Saint Helen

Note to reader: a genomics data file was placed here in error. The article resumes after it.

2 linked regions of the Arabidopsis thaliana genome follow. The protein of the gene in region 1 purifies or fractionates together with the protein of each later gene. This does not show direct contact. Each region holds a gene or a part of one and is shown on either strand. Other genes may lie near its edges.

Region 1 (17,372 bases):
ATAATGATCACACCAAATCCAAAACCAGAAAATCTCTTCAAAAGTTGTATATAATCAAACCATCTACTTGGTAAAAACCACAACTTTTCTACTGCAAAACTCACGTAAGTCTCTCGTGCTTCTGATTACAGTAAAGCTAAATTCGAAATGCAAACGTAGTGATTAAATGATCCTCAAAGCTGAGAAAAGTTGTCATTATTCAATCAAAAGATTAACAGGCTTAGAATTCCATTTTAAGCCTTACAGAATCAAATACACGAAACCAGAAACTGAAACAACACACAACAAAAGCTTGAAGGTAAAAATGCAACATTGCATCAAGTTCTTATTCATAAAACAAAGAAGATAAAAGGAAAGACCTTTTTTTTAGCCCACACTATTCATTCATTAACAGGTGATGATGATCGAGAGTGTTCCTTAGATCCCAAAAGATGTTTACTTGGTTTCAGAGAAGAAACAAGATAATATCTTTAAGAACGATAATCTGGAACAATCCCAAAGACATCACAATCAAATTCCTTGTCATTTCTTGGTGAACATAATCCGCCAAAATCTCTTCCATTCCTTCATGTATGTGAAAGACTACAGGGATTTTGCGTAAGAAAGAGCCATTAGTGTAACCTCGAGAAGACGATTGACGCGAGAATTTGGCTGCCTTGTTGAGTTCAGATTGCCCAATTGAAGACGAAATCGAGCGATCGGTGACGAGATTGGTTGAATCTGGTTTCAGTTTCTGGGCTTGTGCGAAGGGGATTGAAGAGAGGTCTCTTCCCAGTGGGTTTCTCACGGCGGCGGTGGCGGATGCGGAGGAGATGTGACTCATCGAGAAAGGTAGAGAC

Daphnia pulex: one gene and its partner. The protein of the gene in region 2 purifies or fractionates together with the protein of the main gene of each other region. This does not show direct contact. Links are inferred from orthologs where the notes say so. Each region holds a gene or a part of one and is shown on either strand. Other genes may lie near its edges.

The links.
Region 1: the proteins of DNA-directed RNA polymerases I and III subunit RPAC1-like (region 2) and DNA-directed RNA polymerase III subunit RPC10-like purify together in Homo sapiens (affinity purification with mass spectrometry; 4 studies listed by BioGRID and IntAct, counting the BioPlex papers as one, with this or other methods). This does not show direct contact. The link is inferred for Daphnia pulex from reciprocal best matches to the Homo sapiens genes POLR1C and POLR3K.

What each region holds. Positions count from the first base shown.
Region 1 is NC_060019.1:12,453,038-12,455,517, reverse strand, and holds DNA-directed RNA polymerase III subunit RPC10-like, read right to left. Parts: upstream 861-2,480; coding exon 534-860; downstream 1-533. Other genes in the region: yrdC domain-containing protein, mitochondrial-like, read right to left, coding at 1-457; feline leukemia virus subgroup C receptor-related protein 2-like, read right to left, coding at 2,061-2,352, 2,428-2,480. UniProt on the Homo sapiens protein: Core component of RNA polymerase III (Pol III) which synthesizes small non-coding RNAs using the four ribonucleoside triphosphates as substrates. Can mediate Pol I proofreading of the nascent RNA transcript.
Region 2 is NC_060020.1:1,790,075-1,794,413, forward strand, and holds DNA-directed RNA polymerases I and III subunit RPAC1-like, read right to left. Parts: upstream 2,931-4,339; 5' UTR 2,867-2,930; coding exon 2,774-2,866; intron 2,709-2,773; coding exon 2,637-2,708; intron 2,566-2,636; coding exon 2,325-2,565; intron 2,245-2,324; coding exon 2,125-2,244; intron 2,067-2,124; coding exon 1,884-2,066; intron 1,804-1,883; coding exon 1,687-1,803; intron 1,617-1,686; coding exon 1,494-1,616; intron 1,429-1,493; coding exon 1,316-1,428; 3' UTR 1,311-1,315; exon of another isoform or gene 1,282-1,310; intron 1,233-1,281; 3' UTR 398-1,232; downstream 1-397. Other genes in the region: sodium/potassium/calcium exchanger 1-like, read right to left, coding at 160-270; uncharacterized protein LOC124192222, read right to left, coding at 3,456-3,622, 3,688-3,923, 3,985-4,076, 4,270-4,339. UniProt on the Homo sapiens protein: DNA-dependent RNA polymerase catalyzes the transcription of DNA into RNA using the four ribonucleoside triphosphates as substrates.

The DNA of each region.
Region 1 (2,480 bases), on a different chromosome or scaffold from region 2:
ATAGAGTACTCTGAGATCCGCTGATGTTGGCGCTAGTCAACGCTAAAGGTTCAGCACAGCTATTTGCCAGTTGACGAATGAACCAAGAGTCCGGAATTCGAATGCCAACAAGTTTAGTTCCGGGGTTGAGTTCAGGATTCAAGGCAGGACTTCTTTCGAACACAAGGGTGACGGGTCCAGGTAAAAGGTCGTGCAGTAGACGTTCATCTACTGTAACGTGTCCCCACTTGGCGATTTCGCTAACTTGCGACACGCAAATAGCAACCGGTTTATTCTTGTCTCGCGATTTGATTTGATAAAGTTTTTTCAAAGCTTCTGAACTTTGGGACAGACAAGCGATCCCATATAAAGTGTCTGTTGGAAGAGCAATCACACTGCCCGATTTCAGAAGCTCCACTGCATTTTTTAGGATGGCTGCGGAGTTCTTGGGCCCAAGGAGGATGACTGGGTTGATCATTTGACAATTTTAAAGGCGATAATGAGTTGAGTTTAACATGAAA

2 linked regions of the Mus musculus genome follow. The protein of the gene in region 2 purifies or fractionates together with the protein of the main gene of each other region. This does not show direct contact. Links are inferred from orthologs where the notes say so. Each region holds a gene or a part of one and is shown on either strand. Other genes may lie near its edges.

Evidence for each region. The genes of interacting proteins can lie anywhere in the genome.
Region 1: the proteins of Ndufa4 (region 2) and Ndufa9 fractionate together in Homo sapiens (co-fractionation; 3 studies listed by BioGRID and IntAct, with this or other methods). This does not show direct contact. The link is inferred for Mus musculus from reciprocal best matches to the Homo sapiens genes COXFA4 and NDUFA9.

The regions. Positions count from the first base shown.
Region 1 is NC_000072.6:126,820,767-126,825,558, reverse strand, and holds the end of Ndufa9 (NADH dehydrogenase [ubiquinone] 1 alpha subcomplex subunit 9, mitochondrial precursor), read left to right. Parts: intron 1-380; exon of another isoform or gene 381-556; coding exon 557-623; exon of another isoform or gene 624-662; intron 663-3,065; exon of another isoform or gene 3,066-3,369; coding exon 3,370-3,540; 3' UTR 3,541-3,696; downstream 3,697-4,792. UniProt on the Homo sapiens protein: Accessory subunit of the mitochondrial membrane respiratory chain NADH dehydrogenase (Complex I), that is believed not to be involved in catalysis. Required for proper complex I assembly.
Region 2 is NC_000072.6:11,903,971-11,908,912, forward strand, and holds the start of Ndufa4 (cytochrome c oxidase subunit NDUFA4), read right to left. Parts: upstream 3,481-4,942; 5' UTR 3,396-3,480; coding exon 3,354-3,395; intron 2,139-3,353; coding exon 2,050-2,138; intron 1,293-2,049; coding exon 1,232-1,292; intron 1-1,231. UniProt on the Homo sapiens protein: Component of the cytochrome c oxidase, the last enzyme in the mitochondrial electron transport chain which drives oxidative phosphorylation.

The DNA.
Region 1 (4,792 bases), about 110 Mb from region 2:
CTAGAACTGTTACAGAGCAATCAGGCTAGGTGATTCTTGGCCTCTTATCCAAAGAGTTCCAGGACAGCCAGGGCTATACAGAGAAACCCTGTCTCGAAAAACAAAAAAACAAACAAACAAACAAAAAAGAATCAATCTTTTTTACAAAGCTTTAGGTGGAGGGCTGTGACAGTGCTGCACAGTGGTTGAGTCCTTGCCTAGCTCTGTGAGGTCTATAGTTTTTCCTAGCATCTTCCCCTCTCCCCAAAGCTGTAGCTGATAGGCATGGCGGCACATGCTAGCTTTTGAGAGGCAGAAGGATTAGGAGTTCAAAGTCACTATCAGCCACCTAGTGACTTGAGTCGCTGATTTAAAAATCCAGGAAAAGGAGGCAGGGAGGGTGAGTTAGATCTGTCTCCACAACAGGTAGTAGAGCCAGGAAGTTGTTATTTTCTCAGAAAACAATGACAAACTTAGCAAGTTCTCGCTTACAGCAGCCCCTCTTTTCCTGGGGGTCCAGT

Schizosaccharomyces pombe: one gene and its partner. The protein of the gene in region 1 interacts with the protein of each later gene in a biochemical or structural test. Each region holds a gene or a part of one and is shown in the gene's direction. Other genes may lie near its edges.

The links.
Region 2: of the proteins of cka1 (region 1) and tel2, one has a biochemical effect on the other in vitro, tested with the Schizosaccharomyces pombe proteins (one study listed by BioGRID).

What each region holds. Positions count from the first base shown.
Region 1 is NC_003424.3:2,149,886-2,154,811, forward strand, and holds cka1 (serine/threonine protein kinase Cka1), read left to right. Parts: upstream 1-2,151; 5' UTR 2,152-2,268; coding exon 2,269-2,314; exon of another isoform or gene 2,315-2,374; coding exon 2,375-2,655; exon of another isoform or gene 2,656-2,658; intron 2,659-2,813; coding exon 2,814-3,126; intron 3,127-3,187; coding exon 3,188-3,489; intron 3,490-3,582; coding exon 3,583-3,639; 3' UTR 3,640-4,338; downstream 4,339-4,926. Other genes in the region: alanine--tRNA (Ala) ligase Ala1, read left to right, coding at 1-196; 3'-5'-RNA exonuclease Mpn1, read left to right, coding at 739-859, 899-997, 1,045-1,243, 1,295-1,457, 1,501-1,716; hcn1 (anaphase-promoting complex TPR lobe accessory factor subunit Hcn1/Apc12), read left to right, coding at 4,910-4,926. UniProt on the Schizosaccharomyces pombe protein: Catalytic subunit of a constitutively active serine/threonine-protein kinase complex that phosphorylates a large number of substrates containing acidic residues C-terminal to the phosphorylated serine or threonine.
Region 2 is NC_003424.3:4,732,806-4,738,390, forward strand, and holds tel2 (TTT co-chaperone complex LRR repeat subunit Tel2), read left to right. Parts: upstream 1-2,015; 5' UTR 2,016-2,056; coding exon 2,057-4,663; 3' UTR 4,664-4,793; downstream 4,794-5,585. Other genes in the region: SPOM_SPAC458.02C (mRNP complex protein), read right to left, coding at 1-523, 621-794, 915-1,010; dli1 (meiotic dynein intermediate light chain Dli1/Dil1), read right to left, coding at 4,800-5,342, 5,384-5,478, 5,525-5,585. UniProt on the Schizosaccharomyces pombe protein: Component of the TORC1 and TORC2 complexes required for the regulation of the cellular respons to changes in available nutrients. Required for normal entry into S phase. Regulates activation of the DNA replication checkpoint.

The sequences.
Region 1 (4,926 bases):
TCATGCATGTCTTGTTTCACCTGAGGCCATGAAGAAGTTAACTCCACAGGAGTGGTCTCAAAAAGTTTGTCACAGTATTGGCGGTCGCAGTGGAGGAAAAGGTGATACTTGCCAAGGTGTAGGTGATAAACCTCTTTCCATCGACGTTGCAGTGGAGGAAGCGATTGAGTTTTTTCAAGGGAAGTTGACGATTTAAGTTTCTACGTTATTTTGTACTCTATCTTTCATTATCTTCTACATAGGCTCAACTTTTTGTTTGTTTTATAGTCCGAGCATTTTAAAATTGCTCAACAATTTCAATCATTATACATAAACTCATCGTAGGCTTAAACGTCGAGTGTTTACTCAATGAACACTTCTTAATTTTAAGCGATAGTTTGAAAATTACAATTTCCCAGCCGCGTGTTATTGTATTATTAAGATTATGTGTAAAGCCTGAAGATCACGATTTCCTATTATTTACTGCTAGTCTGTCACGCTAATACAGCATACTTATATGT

St. Helen, also known as St. Helena (d. 327 A.D.), was a woman of humble means from Asia Minor. She married the future Roman Emperor Constantius Chlorus, and their son Constantine was born c. 272. Constantius divorced Helen in c. 293 to marry Emperor Maximian's daughter for the sake of political gain. When her son Constantine became the Roman Emperor, St. Helen was given the imperial title “Augusta” and was treated like royalty. After Constantine legalized Christianity across the Roman Empire, St. Helen, a Christian convert, went to the Holy Land in search of the actual cross on which Christ was crucified, despite being in her 80s. She questioned local Christians and Jews and learned that the cross was buried under the Temple of Venus. Helen had the temple demolished and excavated. There she discovered the Holy Sepulcher, three crosses, the board with Pilate's inscription, and the nails which pierced Jesus' Sacred Body. In order to determine which cross was the Lord's, the Bishop of Jerusalem touched them to a corpse, causing the man to come back to life. A second miraculous healing of a sick woman confirmed the discovery of the True Cross. Christians flocked to Jerusalem to venerate the Holy Cross. St. Helen then visited all the holy places of Jesus' life and built many churches over their locations, including Bethlehem, the Mount of Olives, and the Garden of Gethsemane. St. Helen is the patron of divorced people, empresses, difficult marriages, converts, and archeologists. Her feast day is August 18th.
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